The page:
I recently had the privilege of addressing the moms at Mom’s Night. I was encouraged by the amount of chatter and fellowship – so much chatter and fellowship, in fact, that Mrs. Anderson had a difficult time calling the group to order.
The subject of the evening was good taste, and I shared my story about how I came to like hot tea. It was in the spring of 1999. I was 20 years old and an Anglophile, which means I loved all things English and, by extension, British. I was actually in England for the first time, studying for a semester, feeling very homesick, yet otherwise soaking in the castles, the rain, and the history, but not the tea. At the time, I thought hot tea was bitter and gross. But when you’re sitting in the home of an elderly English gentleman, and he places a cup of hot tea in front of you, lovingly mixed with milk and a little bit of sugar, complete with toasted crumpets and hot cross buns, you drink the tea.
Of course I found it repulsive, but I drank the entire cup anyway. So he poured me some more, and then every time I saw him (he and his wife were my ‘adopted parents’ over there, so I saw them quite a bit), he would offer me tea.
Three months I was over there, drinking tea, eating crumpets, looking out the window at buildings that were older than my country. By the time I came home, I was hooked. I saw in a cup of hot tea not just a soothing drink that could settle a meal. I saw an experience in it; a respite from a hectic day, the chance to sit and gaze out of a window and muse about life. I won’t say I saw everything that a cup of hot tea can offer (who can, really?), but I had acquired a taste, and the process of acquiring that taste made my enjoyment of it that much richer.
At our Information Meetings for prospective parents, Mr. Anderson has spoken extensively about encouraging the true, the good, and the beautiful in our kids. I think we all want to do that. Who wants to go on record opposing something called “the true, the good, and the beautiful”? But there is a great difference between applauding the true, good, and beautiful things in life and pursuing them.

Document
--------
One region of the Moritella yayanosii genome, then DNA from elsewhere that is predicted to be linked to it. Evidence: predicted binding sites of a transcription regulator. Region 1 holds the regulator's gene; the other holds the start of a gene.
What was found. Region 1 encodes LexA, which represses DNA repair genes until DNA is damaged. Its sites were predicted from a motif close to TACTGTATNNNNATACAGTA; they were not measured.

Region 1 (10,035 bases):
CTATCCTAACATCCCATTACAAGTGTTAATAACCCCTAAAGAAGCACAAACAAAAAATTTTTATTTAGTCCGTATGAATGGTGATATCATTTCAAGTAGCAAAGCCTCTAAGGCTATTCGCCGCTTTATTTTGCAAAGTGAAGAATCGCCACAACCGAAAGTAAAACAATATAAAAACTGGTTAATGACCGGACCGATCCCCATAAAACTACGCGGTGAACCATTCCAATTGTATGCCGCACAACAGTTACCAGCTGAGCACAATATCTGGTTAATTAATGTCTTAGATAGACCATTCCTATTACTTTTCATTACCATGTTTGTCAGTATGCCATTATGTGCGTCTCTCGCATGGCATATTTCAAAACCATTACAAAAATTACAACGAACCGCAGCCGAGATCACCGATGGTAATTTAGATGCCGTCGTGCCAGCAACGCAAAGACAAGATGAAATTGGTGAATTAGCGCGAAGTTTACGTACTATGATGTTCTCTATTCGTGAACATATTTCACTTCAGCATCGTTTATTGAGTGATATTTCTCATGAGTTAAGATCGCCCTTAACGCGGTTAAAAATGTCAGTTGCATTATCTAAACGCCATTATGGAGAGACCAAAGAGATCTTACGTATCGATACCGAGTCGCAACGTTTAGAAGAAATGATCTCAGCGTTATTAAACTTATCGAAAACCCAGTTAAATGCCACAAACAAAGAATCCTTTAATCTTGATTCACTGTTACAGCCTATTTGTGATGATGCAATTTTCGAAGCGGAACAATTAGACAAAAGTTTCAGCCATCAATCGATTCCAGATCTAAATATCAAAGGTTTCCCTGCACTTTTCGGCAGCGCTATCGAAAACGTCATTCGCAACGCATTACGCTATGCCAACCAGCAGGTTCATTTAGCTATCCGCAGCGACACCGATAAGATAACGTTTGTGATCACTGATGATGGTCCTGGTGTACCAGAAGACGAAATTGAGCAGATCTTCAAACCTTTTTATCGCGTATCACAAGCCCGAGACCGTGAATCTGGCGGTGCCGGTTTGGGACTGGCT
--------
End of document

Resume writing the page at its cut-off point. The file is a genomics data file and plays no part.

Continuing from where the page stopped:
I want to encourage you, personally, to acquire a taste for that which is good, that which is true, and that which is beautiful. Not just so you can be a better parent. Not just so you can be a better spouse, or teacher, or friend. I want you to encourage you to acquire this taste so that you can better experience the majesty and magnificence of God. So you can worship.
To do this, you must be strong and courageous, for the Lord did not give you a spirit of fear, but of power and of truth. In other words, do not be afraid of big books, dead languages, or complex math problems. Most of us are afraid of at least one of these. For myself, math is my weak point. I sometimes joke about my math phobia, but it’s a legitimate issue that I must deal with. It does not glorify God that I throw up my hands in defeat whenever a math problem arises in my life. That is a fear that I am nurturing rather than conquering. If I continually say “I’m not a math person,” or “I don’t do math,” then I am telling God, “God, I don’t plan on growing in this area.” Such an attitude is hardly God-honoring!
What is your phobia? Is there an area of life or academics that you think is bitter and gross? Is there an area of study that has you intimidated? If you’re shaking your head “no,” I would encourage you to examine your attitude towards Latin. I’ve had several conversations in the hallway with parents who are exceedingly nervous about Latin.
This is not a blog post directed towards TCS parents. It’s directed towards you, as an individual child of God. Do not live a contradiction, telling your child to experience all the wonders of rich learning but never seeking out those wonders for yourself. That is like telling your children to read the Bible but never letting them see you read it. Do not encourage your child to study hard and learn Latin because it’s important, but in your own life, you have declared Latin-phobia. God has given us a rich, wonderful world to live in and when we close ourselves off from it, we become impoverished, always begging for handouts in the forms of sermons and sound-bites but never wanting to work for that knowledge ourselves.
But how can we work for it when our lives are so busy? In next month’s blog post, we’ll turn to practical applications in helping not only our students, but also ourselves to acquire a taste for the true, the good, and the beautiful as we walk on this journey together.